A different time ………A different way to respond………

Although the students arriving on campuses this year cross the starting line of both generations Y and Z, (having been born between 1990 and 2004), they are a generation of tech savvy, socially networked, communicative thinkers whose use of PDAs is as natural as their next breath. In fact, the majority of these thinkers sleep with them by their sides and sleepily text, post and tweet intermittently during the night. They grew up in a world where everyone gets a trophy, where competition is no longer the main focus of group activities and sharing the win, sharing the loss, working as a team is the norm. They are in constant communication with many of the adults in their lives and consistently want their “friends” to know about everything they do and want to hear what they are doing, too!

This generation embodies and embraces the idea of impermanence. They will work, live, do what they want and they have little to no sense of failure if they have to move back home with their parents, and some just never move out at all. They seek support and encouragement from everyone in their lives. Their social networking abilities are constantly at their fingertips, and the exchange of information and connection is happening at lightening speed.

Here is a generation who has spent their whole lives thus far in a world that has been at war. This generation has been living and trying to play in a context of global unrest, from Desert Storm to 9/11 to the second Iraq War and Afghanistan; they have been here for all of it. They have not known life when the United States was not at war. As parents, relatives and neighbors, how do we release our children into this world? It is our natural instinct to protect and nurture them, to want to ensure their safety; yet we are living in a society that sensationalizes its violent acts and where conflict and personal tragedies ring out from TV and the Internet.

How will these young people be successful in college when they have no idea if there will be a job waiting for them when they get out? How will they repay their student loans? Support themselves? What industry will be left for them to work in? For this generation, the future is not a bright light. It is a daily headline of stocks crashing and major companies closing or going bankrupt. The opportunity to own a home, make a major purchase or live a better life than their parents is almost impossible to fathom. They have seen their parents and relatives losing their jobs. What possibilities do they have?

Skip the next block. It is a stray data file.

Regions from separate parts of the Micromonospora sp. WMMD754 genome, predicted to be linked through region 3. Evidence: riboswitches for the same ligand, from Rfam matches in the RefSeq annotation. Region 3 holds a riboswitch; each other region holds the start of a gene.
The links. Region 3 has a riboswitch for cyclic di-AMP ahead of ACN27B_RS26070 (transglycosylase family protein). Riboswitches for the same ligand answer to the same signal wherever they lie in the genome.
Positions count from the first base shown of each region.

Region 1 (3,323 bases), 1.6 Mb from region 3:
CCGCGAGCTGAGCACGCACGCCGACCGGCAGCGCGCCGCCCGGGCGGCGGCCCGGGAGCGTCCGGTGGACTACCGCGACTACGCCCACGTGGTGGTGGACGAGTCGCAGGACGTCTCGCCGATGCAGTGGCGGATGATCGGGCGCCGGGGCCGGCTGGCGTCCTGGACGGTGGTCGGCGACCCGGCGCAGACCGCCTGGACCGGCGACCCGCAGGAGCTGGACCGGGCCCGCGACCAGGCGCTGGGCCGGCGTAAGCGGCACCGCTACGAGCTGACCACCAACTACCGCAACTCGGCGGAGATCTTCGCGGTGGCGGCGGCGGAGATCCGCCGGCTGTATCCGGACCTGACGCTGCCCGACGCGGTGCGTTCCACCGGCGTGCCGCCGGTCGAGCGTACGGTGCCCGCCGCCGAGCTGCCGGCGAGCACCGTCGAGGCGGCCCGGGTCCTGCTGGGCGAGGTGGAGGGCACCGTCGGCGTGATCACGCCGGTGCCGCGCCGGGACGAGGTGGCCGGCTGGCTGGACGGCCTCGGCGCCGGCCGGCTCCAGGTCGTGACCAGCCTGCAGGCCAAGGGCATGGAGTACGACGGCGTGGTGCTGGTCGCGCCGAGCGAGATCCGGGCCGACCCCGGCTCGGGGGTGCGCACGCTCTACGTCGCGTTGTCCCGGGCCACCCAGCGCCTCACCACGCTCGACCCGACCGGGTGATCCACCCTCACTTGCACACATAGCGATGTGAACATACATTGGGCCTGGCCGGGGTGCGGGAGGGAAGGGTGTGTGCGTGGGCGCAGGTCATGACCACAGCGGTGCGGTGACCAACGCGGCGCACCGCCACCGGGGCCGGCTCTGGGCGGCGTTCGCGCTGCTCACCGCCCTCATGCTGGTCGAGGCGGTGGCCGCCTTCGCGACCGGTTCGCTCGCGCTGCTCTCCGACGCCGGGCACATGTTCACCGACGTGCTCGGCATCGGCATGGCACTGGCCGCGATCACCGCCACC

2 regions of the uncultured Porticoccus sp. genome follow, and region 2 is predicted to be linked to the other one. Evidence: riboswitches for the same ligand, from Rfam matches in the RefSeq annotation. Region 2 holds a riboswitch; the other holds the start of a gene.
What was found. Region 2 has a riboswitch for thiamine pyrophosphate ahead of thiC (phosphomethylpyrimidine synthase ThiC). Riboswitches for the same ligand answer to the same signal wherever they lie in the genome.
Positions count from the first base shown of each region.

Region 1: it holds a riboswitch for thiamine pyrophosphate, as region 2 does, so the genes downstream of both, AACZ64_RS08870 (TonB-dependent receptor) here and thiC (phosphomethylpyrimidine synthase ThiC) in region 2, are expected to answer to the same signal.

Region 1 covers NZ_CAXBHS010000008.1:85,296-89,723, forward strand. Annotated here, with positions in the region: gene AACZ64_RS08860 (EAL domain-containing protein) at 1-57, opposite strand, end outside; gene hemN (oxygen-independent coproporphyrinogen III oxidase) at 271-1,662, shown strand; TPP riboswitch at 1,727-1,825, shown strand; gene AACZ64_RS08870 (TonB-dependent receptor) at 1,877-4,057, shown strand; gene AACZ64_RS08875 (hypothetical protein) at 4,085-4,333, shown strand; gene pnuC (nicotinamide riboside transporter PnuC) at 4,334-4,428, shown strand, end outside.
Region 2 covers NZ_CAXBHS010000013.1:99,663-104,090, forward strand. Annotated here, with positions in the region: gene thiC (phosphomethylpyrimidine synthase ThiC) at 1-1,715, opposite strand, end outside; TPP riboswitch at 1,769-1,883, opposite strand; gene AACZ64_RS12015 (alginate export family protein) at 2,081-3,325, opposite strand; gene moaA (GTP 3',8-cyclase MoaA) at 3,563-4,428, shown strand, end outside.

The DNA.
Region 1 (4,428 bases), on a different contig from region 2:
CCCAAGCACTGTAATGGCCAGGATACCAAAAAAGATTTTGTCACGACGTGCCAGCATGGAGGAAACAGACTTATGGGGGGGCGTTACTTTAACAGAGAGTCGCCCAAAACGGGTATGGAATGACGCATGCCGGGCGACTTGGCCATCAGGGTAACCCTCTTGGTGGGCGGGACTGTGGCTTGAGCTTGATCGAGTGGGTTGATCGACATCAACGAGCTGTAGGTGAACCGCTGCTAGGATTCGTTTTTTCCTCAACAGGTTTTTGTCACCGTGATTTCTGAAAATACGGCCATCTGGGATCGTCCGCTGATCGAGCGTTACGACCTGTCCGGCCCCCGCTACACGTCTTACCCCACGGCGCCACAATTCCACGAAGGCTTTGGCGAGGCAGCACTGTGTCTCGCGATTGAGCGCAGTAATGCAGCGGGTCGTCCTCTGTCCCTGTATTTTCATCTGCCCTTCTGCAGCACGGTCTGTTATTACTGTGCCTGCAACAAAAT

We want the next generation to be successful; we want them to grow into productive adults who have a passion for life. And we, as parents, relatives and neighbors, also want to make all of the transitions in their lives seamless, smooth and even a little bit easy. But we know we have to let them stumble; let them find their own way. How do we release them to find their way when the world seems so unsafe and uncertain?

As they enter the workforce, organization leaders will need to keep up and will need to change their style and approach to what is coming and how best to harness the energy and ideas of this new generation. Information and knowledge will need to be available and interesting. We—parents, leaders, supporters and society as a whole—will need to stimulate this group of thinkers or we will lose them.

Leaders in organizations will be faced with needing new ways of managing and engaging. This generation has been taught to not only seek out, but also to expect to receive feedback daily. They have lived in a social fluidity that has allowed them, and at times encouraged them, to change their mind, their major, their circumstance and their job based on how they feel and what will “work” for them. While they may have had the opportunity to see someone hold the same job for most of their lives, they do not aspire to do the same, nor does it seem to be an option even if they wanted it to be. This will be a generation of multiple careers and interests, and a confidence that celebrates that wide breadth of choices and experiences. This generation is no doubt our fastest growing and changing element that will impact the success of not only our, but also future, organizations and our society. In order to gain as much as we can from them, we need to recognize this change and be prepared for it. The question to us all is—are we ready?